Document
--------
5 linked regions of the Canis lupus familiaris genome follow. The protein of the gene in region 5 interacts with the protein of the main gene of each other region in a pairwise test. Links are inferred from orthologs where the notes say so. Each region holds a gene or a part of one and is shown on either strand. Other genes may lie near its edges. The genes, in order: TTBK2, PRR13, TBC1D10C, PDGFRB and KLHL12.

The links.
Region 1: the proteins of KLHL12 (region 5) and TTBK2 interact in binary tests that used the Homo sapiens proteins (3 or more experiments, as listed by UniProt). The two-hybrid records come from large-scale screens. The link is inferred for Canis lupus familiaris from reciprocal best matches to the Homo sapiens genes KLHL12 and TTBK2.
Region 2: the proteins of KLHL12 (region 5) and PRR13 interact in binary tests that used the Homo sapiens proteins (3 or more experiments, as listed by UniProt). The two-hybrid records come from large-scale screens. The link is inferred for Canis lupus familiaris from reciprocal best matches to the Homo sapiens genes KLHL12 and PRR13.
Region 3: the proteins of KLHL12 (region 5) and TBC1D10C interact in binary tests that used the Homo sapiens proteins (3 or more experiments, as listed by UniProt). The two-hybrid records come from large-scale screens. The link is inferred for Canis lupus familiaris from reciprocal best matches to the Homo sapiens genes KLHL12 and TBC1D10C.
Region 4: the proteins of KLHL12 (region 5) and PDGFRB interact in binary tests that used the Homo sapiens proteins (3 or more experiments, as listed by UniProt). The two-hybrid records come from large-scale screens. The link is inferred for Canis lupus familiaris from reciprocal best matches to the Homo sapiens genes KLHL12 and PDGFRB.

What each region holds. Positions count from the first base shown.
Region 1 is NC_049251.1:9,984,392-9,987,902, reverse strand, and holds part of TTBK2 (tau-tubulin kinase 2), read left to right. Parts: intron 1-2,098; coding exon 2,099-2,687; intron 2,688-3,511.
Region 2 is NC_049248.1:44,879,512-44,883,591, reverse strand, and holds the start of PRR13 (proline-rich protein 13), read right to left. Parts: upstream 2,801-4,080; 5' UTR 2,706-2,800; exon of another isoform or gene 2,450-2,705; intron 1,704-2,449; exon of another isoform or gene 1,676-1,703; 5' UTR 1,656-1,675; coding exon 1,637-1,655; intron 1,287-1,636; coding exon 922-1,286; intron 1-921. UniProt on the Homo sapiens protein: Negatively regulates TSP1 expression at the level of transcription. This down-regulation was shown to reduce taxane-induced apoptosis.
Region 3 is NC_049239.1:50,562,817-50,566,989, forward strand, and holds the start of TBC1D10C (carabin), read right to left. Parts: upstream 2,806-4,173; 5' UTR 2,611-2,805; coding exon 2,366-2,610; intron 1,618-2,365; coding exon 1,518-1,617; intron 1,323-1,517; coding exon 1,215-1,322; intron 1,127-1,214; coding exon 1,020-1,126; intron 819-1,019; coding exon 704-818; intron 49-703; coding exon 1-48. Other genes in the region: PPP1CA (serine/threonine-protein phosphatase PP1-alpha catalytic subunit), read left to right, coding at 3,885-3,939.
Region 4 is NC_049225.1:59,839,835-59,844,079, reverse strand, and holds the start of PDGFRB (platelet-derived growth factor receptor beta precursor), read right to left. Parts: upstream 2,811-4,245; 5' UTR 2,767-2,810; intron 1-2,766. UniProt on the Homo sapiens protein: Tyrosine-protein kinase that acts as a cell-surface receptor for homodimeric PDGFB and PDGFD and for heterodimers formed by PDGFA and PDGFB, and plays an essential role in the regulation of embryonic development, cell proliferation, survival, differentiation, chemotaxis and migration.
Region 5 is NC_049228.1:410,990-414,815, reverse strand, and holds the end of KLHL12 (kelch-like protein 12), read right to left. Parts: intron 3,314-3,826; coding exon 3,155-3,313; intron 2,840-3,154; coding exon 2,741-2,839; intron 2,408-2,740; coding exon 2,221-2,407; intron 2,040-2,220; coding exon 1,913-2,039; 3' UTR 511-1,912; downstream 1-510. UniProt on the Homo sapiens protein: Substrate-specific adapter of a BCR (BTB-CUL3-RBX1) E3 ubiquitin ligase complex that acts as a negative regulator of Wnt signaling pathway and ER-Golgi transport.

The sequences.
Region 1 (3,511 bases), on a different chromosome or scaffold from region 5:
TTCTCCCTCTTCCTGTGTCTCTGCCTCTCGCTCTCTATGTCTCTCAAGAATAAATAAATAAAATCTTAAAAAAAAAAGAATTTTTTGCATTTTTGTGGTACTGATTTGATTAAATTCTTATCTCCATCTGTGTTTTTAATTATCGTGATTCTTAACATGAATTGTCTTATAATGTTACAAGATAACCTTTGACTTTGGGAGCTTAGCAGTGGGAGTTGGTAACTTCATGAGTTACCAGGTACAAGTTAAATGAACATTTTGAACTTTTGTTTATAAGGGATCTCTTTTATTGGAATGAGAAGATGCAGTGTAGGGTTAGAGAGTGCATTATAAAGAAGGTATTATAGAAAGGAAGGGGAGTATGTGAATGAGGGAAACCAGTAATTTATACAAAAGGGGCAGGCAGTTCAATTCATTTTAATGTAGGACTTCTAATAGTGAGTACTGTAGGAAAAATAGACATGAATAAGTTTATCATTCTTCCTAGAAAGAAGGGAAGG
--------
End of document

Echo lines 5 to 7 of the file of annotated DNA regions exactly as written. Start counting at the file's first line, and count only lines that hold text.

Region 3: the proteins of KLHL12 (region 5) and TBC1D10C interact in binary tests that used the Homo sapiens proteins (3 or more experiments, as listed by UniProt). The two-hybrid records come from large-scale screens. The link is inferred for Canis lupus familiaris from reciprocal best matches to the Homo sapiens genes KLHL12 and TBC1D10C.
Region 4: the proteins of KLHL12 (region 5) and PDGFRB interact in binary tests that used the Homo sapiens proteins (3 or more experiments, as listed by UniProt). The two-hybrid records come from large-scale screens. The link is inferred for Canis lupus familiaris from reciprocal best matches to the Homo sapiens genes KLHL12 and PDGFRB.

What each region holds. Positions count from the first base shown.